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Old 05-24-2010, 05:24 AM   #26
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Quote:
Originally Posted by SumnerH View Post
It does Belgian corks, though. It's a great, great corker/capper.

Couple of tips on using it for Belgian cork+caging:

http://www.slobrewer.com/howto/corking-belgians/2/
http://trilliumbrewing.blogspot.com/2008/12/belgian-quad.html
hadnt seen that before, having to remove and replace the bottom plate for each bottle seems kinda like a PITA though.....

I like the look of the bottles with cages, but i think doing it is too damn expensive
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Old 05-24-2010, 05:24 AM   #27
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Quote:
Originally Posted by SumnerH View Post
It does Belgian corks, though. It's a great, great corker/capper.

Couple of tips on using it for Belgian cork+caging:

http://www.slobrewer.com/howto/corking-belgians/2/
http://trilliumbrewing.blogspot.com/2008/12/belgian-quad.html
great info. that will save me 60.



I may have too get some bottles for my all brett beer im doing this month.
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Old 05-24-2010, 06:08 AM   #28
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Quote:
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hadnt seen that before, having to remove and replace the bottom plate for each bottle seems kinda like a PITA though.....

I like the look of the bottles with cages, but i think doing it is too damn expensive
It is a pain and it is pricey. I do a few bottles from certain batches that way that are good as gifts.
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On deck: Little Bo Pils, Bretta Off Dead (Brett pale)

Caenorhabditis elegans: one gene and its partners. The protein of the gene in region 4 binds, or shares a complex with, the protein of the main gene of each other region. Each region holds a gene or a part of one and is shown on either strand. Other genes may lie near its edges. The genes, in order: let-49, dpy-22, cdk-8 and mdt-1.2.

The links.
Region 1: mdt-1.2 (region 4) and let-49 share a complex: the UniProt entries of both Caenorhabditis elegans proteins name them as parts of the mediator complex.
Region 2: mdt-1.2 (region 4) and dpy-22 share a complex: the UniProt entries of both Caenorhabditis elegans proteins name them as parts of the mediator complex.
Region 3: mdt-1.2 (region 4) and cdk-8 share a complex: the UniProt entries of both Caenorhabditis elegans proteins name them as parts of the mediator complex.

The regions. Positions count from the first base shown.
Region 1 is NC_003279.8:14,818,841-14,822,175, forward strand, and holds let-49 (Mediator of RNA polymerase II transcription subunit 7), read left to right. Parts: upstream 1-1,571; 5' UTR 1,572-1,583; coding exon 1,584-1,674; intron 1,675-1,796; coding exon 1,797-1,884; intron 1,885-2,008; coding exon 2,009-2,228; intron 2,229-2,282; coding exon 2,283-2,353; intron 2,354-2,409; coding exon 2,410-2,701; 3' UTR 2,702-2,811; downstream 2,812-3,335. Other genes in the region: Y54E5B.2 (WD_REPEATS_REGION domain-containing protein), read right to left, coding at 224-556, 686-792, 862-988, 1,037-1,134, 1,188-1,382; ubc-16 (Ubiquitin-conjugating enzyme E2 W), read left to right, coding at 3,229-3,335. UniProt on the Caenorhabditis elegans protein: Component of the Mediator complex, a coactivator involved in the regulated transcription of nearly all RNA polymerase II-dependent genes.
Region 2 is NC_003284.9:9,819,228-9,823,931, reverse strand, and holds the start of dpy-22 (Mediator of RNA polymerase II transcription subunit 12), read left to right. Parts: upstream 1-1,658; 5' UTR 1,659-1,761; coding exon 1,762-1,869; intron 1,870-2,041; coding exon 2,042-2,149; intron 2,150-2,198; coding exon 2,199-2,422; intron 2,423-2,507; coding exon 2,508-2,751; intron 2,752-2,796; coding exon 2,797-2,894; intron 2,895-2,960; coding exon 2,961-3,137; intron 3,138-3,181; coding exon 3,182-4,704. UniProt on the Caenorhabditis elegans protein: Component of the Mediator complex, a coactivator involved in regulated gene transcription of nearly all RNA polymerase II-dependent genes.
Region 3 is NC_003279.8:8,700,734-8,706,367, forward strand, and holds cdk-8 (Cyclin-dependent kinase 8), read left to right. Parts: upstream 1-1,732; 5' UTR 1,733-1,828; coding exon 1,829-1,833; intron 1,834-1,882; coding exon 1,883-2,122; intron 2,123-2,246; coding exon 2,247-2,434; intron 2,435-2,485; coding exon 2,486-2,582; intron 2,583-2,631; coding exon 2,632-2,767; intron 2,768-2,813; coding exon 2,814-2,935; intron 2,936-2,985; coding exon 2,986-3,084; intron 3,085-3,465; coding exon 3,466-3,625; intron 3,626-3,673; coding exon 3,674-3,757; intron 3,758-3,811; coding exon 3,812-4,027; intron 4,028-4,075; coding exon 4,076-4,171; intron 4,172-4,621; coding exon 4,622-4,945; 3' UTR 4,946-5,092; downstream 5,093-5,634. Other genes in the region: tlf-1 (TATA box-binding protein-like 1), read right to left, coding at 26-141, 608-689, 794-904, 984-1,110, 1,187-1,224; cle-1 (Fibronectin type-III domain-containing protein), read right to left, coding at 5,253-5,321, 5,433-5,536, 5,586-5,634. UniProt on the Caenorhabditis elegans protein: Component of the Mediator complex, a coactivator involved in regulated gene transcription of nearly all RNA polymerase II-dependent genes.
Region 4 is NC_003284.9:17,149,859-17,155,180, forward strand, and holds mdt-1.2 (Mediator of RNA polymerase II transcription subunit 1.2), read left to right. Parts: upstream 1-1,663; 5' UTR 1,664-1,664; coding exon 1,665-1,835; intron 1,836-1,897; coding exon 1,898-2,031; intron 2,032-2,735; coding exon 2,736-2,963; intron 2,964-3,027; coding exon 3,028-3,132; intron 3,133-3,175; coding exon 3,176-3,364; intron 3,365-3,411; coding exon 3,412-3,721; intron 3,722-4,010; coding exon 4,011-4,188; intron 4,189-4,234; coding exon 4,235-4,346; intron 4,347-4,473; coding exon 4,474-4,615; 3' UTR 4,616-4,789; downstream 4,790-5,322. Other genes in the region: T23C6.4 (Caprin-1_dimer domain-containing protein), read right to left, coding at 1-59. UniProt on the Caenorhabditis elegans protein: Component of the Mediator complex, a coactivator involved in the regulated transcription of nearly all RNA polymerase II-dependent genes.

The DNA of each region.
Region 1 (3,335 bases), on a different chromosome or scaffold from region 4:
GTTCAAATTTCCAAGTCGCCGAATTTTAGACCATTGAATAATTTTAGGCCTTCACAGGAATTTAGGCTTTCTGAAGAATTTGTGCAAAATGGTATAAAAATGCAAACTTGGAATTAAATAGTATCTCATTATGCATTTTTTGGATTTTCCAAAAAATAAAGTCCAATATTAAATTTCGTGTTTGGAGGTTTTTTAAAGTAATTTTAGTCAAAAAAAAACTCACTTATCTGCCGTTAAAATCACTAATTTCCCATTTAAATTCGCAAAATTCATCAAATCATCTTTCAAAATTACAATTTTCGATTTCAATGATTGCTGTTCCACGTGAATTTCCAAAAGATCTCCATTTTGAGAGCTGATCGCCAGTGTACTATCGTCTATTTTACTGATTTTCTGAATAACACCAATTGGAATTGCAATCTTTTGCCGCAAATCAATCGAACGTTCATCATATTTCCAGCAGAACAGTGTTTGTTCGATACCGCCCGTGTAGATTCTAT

Secondary: Oude Bruin, Red Sky at Morning (Sour brown ale)
On tap: Saison Duphunk (sour), Amarillo Slim (IPA), Earl White (ginger/bergamot wit)
Bottled: Number 8 (Belgian Strong Dark Ale), Eternale (Barleywine), Ancho Villa (Ancho/pasilla/chocolate/cinnamon RIS), Oak smoked porter (1/2 maple bourbon oaked, 1/2 apple brandy oaked)

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Old 05-24-2010, 11:11 AM   #29
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Quote:
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Any regular bottles that will work under such extreme pressure?
Most Trappist bottles are designed to hold a lot more pressure than the standard ~2.5 Vol. Additionally, look for Duvel-type Belgian bottles. There are several brewers who use pretty much identical bottles and they hold a lot of pressure. They are nearly as heavy-duty as champagne bottles.



Additionally, if you're in a bind when it comes time to bottle and run out of bottles / corks / etc, you can put them into soda bottles that you've cleaned well (to remove the smell, mainly). It won't look pretty but it will work!
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Old 05-25-2010, 06:06 AM   #30
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well looks like ill be drinking lots of duvel in the next year or so.
Not that, thats a bad thing.